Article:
In a sweeping announcement, Mayor Sylvester Turner named four new department directors and a reappointment Thursday. Pending City Council confirmation, Art Acevedo of Austin will assume the position of police chief and El Paso’s Samuel Pena will take over the fire department.
“Acting Police Chief Martha Montalvo and Acting Fire Chief Rodney West have performed exemplary in dealing with some challenges and we are indebted to them for their service,” said Mayor Turner. “I had said all along that once we reached solution to our pension problems, I would move quickly to fill key positions. This is the team that will carry us into 2017 and beyond. We are going to build upon the successes of 2016 and be even more transformative, innovative and responsive.”
Acevedo has served as Austin’s police chief since 2007. His 30 years of law enforcement experience began as a field patrol officer in East Los Angeles. In Austin, he oversaw a department with more than 2,400 sworn officers and support personnel and a $370 million annual budget. He joined the department at a time when relations with minorities were strained due to questionable police shootings. He has been credited for a commitment to police legitimacy, accountability and community policing and engagement. His accomplishments include creating a special investigative unit to criminally investigate officer involved shootings and a new disciplinary matrix. Acevedo holds a Bachelor of Science in Public Administration from the University of La Verne, is a graduate of the FBI’s National Executive Institute and speaks fluent Spanish.
Pena joined the El Paso Fire Department in 1995 and then rose through the ranks to the position of fire chief, which he has held since 2013. He has previous experience as a fire fighter, paramedic, media spokesperson, advanced medical coordinator, Combined Search and Rescue Team member, Hazardous Materials & Special Rescue Task Force member and academy training chief. He has a Bachelor’s Degree in Criminal Justice and a Master’s Degree in Business Administration from the University of Texas at El Paso. He is a veteran of the U.S. Air Force where he served for four years as an air control specialist. Like Acevedo, he is fluent in Spanish.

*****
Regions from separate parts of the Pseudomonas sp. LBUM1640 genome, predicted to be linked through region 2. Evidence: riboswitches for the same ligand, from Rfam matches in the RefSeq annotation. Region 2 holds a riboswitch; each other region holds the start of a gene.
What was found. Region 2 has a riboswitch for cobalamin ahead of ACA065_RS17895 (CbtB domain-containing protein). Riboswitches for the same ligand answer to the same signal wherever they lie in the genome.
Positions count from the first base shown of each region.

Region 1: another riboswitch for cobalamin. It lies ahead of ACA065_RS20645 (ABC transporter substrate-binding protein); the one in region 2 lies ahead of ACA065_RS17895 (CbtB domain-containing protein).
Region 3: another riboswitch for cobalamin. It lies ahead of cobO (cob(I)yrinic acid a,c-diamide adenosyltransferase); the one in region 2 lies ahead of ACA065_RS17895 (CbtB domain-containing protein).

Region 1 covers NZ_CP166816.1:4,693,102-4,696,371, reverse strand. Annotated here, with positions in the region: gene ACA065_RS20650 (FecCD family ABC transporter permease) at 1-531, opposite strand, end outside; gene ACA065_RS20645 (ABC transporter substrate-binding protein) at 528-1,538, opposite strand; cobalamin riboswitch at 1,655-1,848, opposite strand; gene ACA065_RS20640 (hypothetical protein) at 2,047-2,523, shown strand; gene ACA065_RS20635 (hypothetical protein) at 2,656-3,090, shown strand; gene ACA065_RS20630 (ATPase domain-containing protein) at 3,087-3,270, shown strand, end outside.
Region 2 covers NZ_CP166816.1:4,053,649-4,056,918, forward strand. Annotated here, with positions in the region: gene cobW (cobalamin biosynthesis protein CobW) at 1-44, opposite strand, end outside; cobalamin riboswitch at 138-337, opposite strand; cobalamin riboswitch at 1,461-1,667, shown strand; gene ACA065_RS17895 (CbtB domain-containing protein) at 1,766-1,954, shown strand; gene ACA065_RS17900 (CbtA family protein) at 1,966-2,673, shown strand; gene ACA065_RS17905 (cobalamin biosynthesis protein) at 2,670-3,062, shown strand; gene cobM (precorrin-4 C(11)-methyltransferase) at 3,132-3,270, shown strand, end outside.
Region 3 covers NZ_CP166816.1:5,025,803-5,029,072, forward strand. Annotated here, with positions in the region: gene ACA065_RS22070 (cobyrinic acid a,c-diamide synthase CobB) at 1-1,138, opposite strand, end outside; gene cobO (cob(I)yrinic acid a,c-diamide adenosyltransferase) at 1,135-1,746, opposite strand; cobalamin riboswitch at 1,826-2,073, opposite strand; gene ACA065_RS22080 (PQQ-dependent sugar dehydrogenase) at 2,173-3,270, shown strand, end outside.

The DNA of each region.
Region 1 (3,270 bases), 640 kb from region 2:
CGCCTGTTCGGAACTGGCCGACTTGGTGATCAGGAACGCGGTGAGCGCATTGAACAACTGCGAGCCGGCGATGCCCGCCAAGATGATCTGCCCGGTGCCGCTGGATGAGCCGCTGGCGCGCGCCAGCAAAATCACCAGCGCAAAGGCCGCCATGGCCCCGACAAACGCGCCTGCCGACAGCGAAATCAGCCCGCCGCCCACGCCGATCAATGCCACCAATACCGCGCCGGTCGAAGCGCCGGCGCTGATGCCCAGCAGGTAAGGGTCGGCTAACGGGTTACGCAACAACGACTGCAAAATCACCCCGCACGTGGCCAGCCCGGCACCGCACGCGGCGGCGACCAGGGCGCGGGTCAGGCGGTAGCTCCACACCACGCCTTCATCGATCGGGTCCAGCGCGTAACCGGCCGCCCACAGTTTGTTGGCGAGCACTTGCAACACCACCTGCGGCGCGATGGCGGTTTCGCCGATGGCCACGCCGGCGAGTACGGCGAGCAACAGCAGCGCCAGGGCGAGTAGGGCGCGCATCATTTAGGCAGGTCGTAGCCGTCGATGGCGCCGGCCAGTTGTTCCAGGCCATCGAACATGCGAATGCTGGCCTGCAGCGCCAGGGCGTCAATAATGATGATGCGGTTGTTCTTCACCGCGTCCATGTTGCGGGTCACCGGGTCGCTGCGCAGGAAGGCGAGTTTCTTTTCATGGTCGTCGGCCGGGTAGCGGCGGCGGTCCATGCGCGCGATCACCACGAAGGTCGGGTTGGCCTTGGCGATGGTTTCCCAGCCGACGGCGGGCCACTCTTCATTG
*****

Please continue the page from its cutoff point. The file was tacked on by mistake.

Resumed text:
The mayor also announced that he has selected Judge Elaine Marshall to be the new presiding judge of Houston Municipal Courts, Tom McCasland as the permanent director of the Department of Housing and Community Development and the reappointment of Phyllis Frye to another term as a municipal court judge.
The Statesman was the first to report on Acevedo’s hiring. Here’s the reaction from Austin:
During his tenure in Austin, Acevedo has flirted with several other major Texas cities, including Fort Worth, Dallas and San Antonio. Thirteen months ago, he withdrew from San Antonio’s hiring process and received a 5 percent pay raise and a new separation agreement should he be fired in Austin.
Austin Mayor Steve Adler released the following statement about Acevedo: “Houston is getting a world-class police chief. Chief Acevedo has made our community safer and closer and he is trusted and much loved by so many. Austin is losing a moral and joyous leader and I’m losing a friend.
“Losing Art Acevedo is a huge deal and replacing him will be a daunting task, in part because he gave so much of himself to his job and his community. But Austin is a safe city with a strong police force and we’ll have talented applicants to take his place. We’ll shortly have a new city manager and a new police chief, and this gives Austin a unique opportunity to enter a new era in our history.”
Here’s the Chron story, which is from before the afternoon press conference announcing the hires, and thus doesn’t have anything that isn’t in the press release or the Statesman story. All appointments need to be confirmed by Council, and they will be on the agenda for the November 30 meeting.
Fire Chief was the other big hire. Here’s the Chron story for that.
El Paso Fire Chief Samuel Peña has been tapped as Houston’s new fire chief, replacing Interim Fire Chief Rodney West, sources said Thursday.
Peña, 45, has led El Paso’s fire department for three years.